Should you do it? Maybe. It’s not for everyone. But that doesn’t mean you shouldn’t try.
I’ll confess, I tried twice, and I failed both times. But in doing so, I learned a buttload. In my first attempt, I started by photographing random objects. And about a month in, I got bored. I had no specific object or goal. It was aimless and uncreative.
So I skipped a day and said I’d take two the next day. And the following day, I had no ideas and said I’d do three tomorrow. You can see where this is going, I’m sure.
The second attempt lasted a lot longer. This time I chose a specific subject to photograph. Me. Self portraits. It was still tough because I really wanted to do more than just passport photos, I wanted to be adventurous and creative. This time, I wrote up a list of ideas for projects I wanted to do. On days I was really stuck, I’d look at that list and pick one from it. It’d could be something as simple as “reenact a scene from Red Riding Hood” (which consisted of me running around in a woodsy area with a red scarf) to an elaborate “giant mousetrap for humans with an expensive item for bait” – that one I never did because I couldn’t find a components or figure out how to construct it.
The second attempt lasted four months (although I had a few days where I barely made the midnight deadline!), and I’m very proud of these four months, until I had to take a 10-day vacation. And when I got back, the notion of making up those 10 days was daunting, and I kept putting it off. Discouraged, my daily SPs petered down to nil and I never caught up. For me, my weak point was discipline: when I slacked with the promise of playing catchup later, things went downhill from there.
I learned so much about photography while doing the daily SPs; I figured out posing issues, lighting, time management and the importance of props. The cons, for in my book: it was somewhat stressful. There were stretches where I didn’t have any ideas that really excited me, and I pestered my friends lamenting over that. And as mentioned, taking breaks turned out to be a bad idea for me.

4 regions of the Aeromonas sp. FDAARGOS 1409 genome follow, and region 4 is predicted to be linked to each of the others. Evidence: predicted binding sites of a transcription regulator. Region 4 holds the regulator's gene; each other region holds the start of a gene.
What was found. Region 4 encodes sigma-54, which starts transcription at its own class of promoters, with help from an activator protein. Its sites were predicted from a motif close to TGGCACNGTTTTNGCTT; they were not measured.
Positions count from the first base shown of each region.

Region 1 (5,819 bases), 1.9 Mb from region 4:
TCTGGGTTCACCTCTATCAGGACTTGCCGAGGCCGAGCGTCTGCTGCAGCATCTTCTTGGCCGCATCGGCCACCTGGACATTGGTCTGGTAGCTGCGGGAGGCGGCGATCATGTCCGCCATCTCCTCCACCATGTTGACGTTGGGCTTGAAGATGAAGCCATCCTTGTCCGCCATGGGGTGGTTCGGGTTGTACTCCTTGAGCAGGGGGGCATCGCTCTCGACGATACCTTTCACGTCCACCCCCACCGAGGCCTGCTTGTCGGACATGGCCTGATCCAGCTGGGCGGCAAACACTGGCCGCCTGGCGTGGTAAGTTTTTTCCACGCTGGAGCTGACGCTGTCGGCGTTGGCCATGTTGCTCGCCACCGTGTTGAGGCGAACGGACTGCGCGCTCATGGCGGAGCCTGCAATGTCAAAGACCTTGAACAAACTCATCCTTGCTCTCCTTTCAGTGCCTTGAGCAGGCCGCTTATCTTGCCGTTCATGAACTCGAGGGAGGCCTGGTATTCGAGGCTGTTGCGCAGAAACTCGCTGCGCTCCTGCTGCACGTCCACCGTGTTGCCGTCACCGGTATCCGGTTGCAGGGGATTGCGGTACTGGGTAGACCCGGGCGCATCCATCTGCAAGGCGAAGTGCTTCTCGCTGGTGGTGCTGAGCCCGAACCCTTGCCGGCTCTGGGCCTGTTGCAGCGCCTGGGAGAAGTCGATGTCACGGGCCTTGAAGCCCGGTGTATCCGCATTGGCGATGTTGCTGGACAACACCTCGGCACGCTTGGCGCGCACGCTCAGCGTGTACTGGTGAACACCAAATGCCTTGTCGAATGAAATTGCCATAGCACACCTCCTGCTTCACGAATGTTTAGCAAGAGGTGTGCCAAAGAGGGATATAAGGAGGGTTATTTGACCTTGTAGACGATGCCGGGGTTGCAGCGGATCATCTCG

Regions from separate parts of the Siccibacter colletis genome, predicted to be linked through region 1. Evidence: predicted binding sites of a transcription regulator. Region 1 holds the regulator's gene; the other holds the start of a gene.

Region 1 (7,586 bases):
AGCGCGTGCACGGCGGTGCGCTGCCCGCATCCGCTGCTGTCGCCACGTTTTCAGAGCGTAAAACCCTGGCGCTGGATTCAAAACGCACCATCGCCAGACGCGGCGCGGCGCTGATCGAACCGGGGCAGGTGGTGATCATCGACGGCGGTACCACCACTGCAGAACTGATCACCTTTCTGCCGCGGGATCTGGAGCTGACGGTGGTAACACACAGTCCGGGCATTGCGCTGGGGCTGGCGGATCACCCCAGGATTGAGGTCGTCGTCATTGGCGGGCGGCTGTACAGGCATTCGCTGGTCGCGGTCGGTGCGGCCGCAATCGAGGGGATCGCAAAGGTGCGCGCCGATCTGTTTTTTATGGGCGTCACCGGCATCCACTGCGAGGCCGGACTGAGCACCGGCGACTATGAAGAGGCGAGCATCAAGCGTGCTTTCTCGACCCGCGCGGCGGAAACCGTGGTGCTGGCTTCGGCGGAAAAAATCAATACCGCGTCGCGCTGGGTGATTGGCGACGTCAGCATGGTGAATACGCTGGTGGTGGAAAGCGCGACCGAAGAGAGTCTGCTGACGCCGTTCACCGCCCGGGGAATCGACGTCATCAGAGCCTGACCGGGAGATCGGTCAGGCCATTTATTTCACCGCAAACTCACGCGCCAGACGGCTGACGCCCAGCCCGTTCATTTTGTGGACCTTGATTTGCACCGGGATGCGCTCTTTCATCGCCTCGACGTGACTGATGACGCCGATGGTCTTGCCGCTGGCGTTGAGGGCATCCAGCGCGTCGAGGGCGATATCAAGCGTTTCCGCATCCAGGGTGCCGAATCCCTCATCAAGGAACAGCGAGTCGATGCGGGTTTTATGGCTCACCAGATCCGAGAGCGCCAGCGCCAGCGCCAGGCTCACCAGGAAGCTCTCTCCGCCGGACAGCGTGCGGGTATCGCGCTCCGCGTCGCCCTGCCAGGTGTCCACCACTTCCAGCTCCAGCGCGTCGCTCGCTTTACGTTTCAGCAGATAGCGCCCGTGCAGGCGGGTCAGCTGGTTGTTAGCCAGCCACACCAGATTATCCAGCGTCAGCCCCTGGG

If anyone is interested in portrait photography, but hasn’t quite broken into the paying field or you’re not comfortable asking a person to sit patiently for hours while you fiddle with lights, this is an excellent way to get started. It also helps you flex your creative muscle. If you don’t want to commit to taking a picture for 365 days, consider doing a 52-photos a year: once a week instead.
If I were to do this over – and I may still! – I would make two lists this time: a list of complicated ideas and concepts (along with items I need to find on the cheap) that I can shoot when I’ve a block of time and a much-longer list of simpler, easier but still creative ideas to shoot on daily basis. The easy stuff that doesn’t take up a tons of time and can be done quickly after a long workday.
In the next post about 365 projects, I’ll share concrete suggestions and ideas of how to stay on track. Stay tuned!
These are four examples of my SPs: